The Need for a Convergence of Agricultural/Laboratory and Zoo-based Approaches to Animal Welfare (Ward & Hosey, 2019)

October 19, 2019

Abstract: Advances in animal welfare science have led to a high number of studies published for farm, laboratory and zoo animals, with a huge breadth of innovative topic areas and methodologies. This paper investigates the different approaches used to undertake welfare research in farm, laboratory and zoo animals due to the variety of constraints that each group brings. We also set recommendations to how groups can support each other in moving forwards to reduce animal suffering and promote a life worth living, a goal that all parties aim to achieve. We propose that researchers develop more collaborations across species, in particular to focus on the applied component of animal welfare and utilizing positive welfare indicators; facilitate knowledge transfer and share good practice worldwide; and accept small n based studies that can still be scientifically robust and provide individual-based steps into advances in our knowledge. Ultimately, we need to be progressing animal welfare science to a point beyond legislative needs, and ensure that “high animal welfare” becomes an additional mission statement for all animal-based industries.

Photo credit: Reid Park Zoo

Research on reproduction is essential for captive breeding of endangered carnivore species (Jewgenow et al. 2016)

June 08, 2019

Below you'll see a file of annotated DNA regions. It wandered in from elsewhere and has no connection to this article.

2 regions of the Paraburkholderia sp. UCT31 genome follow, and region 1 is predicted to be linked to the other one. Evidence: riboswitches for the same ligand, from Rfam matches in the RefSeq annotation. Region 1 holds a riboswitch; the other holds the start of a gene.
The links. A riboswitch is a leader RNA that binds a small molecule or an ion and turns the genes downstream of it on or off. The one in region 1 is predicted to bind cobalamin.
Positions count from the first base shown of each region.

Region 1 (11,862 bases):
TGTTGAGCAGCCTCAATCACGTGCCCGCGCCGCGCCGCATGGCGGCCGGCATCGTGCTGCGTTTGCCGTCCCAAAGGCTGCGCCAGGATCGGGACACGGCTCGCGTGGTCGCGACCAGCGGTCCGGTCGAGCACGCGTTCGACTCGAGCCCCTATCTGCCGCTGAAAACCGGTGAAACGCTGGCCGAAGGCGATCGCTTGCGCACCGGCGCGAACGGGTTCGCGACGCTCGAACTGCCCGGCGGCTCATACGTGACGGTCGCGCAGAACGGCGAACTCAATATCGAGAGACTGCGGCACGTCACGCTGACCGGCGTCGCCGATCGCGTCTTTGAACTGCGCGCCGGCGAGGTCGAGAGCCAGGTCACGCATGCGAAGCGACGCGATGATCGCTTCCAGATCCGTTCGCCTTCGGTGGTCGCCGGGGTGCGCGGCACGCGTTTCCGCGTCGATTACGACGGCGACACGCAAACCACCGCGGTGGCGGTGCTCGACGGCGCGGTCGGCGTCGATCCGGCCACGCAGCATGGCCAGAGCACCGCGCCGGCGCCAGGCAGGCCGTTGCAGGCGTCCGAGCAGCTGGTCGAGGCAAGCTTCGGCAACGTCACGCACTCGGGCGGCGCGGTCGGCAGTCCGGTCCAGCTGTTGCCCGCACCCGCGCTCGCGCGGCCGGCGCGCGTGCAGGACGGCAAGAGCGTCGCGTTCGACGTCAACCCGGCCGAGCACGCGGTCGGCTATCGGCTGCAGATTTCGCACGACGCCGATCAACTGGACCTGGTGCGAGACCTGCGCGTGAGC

Abstract: Assisted reproductive technology (ART) has great potential for conservation, but its successful application in captive breeding programmes of endangered species is often compromised by limited background on species' biology. Although carnivore species benefit from knowledge obtained in domesticated species (dogs, cats and ferrets), the focus of research is different. In pet animals, research in reproduction has mainly been focused on ovarian function and contraception, although substantial progress has also been made in the field of in vitro embryo production, transgenic embryos and cloning to aid relevant medical models. In endangered species, however, research should focus on characterizing reproductive traits (cyclicity and seasonality) to unravel species‐specific endocrine principles of reproduction physiology. Based on this knowledge, it is crucial to enhance the ability to manipulate female reproductive cycles, especially those of embryo recipients. Furthermore, research conducted on molecular and cellular mechanisms of gamete and embryo development, as well as on cryopreservation protocols of gametes and embryos, is required for successful implementation of advanced ART to wild carnivores. This review will provide a summary on the state of the art with focus on ART contributing to conservation breeding of endangered carnivores.

Photo credit: Lynx ex-situ